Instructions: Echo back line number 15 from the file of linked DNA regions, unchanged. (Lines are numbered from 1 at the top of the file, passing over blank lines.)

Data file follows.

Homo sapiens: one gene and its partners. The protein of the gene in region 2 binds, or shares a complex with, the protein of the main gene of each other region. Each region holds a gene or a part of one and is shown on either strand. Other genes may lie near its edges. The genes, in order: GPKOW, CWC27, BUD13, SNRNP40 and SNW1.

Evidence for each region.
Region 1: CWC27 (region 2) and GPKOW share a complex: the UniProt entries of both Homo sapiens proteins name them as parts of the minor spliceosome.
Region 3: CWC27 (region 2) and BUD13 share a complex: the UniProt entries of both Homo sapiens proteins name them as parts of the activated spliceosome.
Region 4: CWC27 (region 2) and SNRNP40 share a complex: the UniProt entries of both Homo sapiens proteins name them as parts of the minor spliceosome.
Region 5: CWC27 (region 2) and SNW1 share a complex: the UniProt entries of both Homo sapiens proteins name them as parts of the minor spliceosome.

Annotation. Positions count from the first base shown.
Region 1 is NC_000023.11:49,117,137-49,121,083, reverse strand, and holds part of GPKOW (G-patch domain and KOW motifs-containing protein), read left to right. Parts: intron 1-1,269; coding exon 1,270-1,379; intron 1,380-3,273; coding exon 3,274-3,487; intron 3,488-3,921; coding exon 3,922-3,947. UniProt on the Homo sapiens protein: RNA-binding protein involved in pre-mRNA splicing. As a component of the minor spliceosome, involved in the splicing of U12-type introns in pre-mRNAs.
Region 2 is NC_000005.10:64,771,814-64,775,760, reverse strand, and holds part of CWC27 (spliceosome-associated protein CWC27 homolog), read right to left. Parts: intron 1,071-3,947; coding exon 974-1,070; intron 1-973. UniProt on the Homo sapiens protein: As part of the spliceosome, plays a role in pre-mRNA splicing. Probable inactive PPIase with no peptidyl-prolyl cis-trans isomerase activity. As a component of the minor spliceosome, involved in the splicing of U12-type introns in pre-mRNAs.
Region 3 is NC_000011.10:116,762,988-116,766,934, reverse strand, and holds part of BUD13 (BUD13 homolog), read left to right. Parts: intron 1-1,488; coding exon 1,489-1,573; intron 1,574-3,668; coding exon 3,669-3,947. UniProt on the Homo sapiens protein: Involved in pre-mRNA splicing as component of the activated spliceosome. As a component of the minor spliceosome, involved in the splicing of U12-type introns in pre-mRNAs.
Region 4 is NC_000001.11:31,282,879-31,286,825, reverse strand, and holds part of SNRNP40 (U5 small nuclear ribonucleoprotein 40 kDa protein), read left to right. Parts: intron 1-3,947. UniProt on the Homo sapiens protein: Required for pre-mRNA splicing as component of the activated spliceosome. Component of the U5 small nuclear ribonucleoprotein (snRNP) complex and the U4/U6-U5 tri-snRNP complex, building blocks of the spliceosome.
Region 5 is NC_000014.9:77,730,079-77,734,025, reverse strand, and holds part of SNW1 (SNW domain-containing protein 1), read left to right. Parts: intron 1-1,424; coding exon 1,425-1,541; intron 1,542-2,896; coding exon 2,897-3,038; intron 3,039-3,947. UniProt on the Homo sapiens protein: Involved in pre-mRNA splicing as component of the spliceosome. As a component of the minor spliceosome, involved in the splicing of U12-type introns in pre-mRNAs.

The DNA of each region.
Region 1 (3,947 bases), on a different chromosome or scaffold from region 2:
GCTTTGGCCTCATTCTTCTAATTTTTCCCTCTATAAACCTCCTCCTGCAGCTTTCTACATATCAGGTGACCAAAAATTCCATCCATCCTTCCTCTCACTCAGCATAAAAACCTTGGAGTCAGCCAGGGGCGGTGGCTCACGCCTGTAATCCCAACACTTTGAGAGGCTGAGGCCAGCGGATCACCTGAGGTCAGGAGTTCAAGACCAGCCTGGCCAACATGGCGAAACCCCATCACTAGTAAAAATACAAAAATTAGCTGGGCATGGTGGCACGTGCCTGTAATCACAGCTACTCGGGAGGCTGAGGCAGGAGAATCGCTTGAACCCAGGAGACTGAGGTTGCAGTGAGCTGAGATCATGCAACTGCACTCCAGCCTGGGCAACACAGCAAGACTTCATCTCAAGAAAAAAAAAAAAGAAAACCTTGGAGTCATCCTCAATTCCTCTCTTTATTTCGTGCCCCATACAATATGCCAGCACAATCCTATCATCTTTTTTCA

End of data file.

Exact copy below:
GCTTTGGCCTCATTCTTCTAATTTTTCCCTCTATAAACCTCCTCCTGCAGCTTTCTACATATCAGGTGACCAAAAATTCCATCCATCCTTCCTCTCACTCAGCATAAAAACCTTGGAGTCAGCCAGGGGCGGTGGCTCACGCCTGTAATCCCAACACTTTGAGAGGCTGAGGCCAGCGGATCACCTGAGGTCAGGAGTTCAAGACCAGCCTGGCCAACATGGCGAAACCCCATCACTAGTAAAAATACAAAAATTAGCTGGGCATGGTGGCACGTGCCTGTAATCACAGCTACTCGGGAGGCTGAGGCAGGAGAATCGCTTGAACCCAGGAGACTGAGGTTGCAGTGAGCTGAGATCATGCAACTGCACTCCAGCCTGGGCAACACAGCAAGACTTCATCTCAAGAAAAAAAAAAAAGAAAACCTTGGAGTCATCCTCAATTCCTCTCTTTATTTCGTGCCCCATACAATATGCCAGCACAATCCTATCATCTTTTTTCA